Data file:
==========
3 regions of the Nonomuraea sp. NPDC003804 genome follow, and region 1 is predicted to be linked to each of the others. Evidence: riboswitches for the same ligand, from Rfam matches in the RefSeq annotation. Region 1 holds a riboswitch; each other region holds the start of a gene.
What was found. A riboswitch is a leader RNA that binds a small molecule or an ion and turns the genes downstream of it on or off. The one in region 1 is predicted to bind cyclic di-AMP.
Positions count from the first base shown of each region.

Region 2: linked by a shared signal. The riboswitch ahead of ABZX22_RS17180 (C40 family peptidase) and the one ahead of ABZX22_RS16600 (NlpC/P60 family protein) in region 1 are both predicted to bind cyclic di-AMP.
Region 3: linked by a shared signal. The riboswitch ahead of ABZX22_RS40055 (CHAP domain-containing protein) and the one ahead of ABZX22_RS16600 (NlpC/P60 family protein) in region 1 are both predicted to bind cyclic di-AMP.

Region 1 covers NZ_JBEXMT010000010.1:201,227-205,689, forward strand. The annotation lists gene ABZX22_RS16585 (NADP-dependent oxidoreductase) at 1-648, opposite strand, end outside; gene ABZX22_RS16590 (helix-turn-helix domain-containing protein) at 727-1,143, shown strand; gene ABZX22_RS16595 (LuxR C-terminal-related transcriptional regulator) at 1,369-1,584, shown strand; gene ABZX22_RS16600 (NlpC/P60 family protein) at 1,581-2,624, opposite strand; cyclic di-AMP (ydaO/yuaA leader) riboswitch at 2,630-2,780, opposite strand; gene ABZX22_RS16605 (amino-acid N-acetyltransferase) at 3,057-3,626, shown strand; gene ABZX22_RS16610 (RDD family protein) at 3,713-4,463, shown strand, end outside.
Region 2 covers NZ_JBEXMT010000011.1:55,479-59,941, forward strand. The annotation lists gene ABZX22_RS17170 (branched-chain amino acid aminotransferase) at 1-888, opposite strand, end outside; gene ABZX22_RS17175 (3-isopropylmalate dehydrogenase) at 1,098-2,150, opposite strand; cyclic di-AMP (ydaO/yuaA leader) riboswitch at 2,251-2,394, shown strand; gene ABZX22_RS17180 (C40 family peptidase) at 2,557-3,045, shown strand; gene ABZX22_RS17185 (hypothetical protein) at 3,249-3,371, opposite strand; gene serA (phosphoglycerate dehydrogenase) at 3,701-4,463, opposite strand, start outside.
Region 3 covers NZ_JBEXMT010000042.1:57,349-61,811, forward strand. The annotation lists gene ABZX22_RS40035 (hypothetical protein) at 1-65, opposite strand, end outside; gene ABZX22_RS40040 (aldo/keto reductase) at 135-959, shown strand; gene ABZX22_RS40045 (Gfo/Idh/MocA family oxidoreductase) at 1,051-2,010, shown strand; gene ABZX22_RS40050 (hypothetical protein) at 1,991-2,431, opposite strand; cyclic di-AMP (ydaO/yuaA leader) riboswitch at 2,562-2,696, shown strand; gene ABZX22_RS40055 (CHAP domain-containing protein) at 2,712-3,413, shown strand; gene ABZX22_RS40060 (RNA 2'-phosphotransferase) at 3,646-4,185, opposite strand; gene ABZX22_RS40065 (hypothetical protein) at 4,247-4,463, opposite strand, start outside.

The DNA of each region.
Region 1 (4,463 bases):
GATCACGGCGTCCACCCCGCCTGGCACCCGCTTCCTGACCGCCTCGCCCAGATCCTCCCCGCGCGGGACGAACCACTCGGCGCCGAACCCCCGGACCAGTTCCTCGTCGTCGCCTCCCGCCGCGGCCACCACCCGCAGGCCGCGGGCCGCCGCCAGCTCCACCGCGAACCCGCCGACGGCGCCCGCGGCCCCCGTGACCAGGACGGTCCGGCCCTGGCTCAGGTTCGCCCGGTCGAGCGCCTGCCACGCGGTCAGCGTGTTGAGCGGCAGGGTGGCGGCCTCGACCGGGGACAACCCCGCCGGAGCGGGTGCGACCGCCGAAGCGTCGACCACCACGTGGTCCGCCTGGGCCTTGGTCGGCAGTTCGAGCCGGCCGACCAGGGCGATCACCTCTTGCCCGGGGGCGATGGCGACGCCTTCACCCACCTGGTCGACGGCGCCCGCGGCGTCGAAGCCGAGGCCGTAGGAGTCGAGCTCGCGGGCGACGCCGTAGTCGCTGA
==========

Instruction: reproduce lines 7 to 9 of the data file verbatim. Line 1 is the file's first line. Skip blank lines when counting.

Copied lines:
Region 2 covers NZ_JBEXMT010000011.1:55,479-59,941, forward strand. The annotation lists gene ABZX22_RS17170 (branched-chain amino acid aminotransferase) at 1-888, opposite strand, end outside; gene ABZX22_RS17175 (3-isopropylmalate dehydrogenase) at 1,098-2,150, opposite strand; cyclic di-AMP (ydaO/yuaA leader) riboswitch at 2,251-2,394, shown strand; gene ABZX22_RS17180 (C40 family peptidase) at 2,557-3,045, shown strand; gene ABZX22_RS17185 (hypothetical protein) at 3,249-3,371, opposite strand; gene serA (phosphoglycerate dehydrogenase) at 3,701-4,463, opposite strand, start outside.
Region 3 covers NZ_JBEXMT010000042.1:57,349-61,811, forward strand. The annotation lists gene ABZX22_RS40035 (hypothetical protein) at 1-65, opposite strand, end outside; gene ABZX22_RS40040 (aldo/keto reductase) at 135-959, shown strand; gene ABZX22_RS40045 (Gfo/Idh/MocA family oxidoreductase) at 1,051-2,010, shown strand; gene ABZX22_RS40050 (hypothetical protein) at 1,991-2,431, opposite strand; cyclic di-AMP (ydaO/yuaA leader) riboswitch at 2,562-2,696, shown strand; gene ABZX22_RS40055 (CHAP domain-containing protein) at 2,712-3,413, shown strand; gene ABZX22_RS40060 (RNA 2'-phosphotransferase) at 3,646-4,185, opposite strand; gene ABZX22_RS40065 (hypothetical protein) at 4,247-4,463, opposite strand, start outside.

The DNA of each region.